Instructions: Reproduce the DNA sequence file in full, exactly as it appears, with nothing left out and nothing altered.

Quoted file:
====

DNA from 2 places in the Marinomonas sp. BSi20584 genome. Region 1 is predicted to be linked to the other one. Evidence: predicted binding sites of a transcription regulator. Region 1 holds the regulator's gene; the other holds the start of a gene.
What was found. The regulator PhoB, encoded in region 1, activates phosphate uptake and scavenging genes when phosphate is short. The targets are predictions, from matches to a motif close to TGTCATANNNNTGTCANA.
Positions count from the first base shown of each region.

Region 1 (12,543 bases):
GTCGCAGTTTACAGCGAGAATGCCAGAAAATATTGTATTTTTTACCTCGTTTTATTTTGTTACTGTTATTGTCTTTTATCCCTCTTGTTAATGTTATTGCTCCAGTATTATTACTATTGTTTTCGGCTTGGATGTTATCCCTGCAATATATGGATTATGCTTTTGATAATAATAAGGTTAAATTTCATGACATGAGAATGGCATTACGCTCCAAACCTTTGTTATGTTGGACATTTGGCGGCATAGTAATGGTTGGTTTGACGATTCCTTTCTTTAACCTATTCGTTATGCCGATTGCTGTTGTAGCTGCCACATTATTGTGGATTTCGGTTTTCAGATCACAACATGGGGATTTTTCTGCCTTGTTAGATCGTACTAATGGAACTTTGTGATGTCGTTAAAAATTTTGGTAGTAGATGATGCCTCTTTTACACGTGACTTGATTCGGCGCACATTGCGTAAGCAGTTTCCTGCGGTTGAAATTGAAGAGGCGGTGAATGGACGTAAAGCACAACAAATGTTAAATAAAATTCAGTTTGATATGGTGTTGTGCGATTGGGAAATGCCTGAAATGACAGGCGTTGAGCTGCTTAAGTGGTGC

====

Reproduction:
DNA from 2 places in the Marinomonas sp. BSi20584 genome. Region 1 is predicted to be linked to the other one. Evidence: predicted binding sites of a transcription regulator. Region 1 holds the regulator's gene; the other holds the start of a gene.
What was found. The regulator PhoB, encoded in region 1, activates phosphate uptake and scavenging genes when phosphate is short. The targets are predictions, from matches to a motif close to TGTCATANNNNTGTCANA.
Positions count from the first base shown of each region.

Region 1 (12,543 bases):
GTCGCAGTTTACAGCGAGAATGCCAGAAAATATTGTATTTTTTACCTCGTTTTATTTTGTTACTGTTATTGTCTTTTATCCCTCTTGTTAATGTTATTGCTCCAGTATTATTACTATTGTTTTCGGCTTGGATGTTATCCCTGCAATATATGGATTATGCTTTTGATAATAATAAGGTTAAATTTCATGACATGAGAATGGCATTACGCTCCAAACCTTTGTTATGTTGGACATTTGGCGGCATAGTAATGGTTGGTTTGACGATTCCTTTCTTTAACCTATTCGTTATGCCGATTGCTGTTGTAGCTGCCACATTATTGTGGATTTCGGTTTTCAGATCACAACATGGGGATTTTTCTGCCTTGTTAGATCGTACTAATGGAACTTTGTGATGTCGTTAAAAATTTTGGTAGTAGATGATGCCTCTTTTACACGTGACTTGATTCGGCGCACATTGCGTAAGCAGTTTCCTGCGGTTGAAATTGAAGAGGCGGTGAATGGACGTAAAGCACAACAAATGTTAAATAAAATTCAGTTTGATATGGTGTTGTGCGATTGGGAAATGCCTGAAATGACAGGCGTTGAGCTGCTTAAGTGGTGC